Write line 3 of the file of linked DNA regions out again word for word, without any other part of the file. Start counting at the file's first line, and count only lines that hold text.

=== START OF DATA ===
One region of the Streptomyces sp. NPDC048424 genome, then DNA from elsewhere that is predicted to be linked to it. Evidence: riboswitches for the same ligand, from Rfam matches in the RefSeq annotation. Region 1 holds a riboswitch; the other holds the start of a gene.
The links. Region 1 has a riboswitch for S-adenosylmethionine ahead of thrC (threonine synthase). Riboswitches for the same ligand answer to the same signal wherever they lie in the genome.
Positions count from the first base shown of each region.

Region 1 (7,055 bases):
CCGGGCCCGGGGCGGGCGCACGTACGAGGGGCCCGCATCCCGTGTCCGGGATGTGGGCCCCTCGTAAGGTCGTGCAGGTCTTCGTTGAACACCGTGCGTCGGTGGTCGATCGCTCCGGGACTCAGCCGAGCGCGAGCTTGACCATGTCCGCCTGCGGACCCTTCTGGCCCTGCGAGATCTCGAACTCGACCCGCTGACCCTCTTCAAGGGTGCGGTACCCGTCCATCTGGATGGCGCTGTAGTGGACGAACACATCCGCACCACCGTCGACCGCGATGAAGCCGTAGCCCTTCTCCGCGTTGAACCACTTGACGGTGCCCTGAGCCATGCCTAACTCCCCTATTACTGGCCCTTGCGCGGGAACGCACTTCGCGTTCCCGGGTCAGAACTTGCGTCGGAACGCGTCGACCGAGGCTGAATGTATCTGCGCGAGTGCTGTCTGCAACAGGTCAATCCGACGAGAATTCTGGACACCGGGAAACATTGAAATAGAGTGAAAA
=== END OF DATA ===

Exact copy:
Positions count from the first base shown of each region.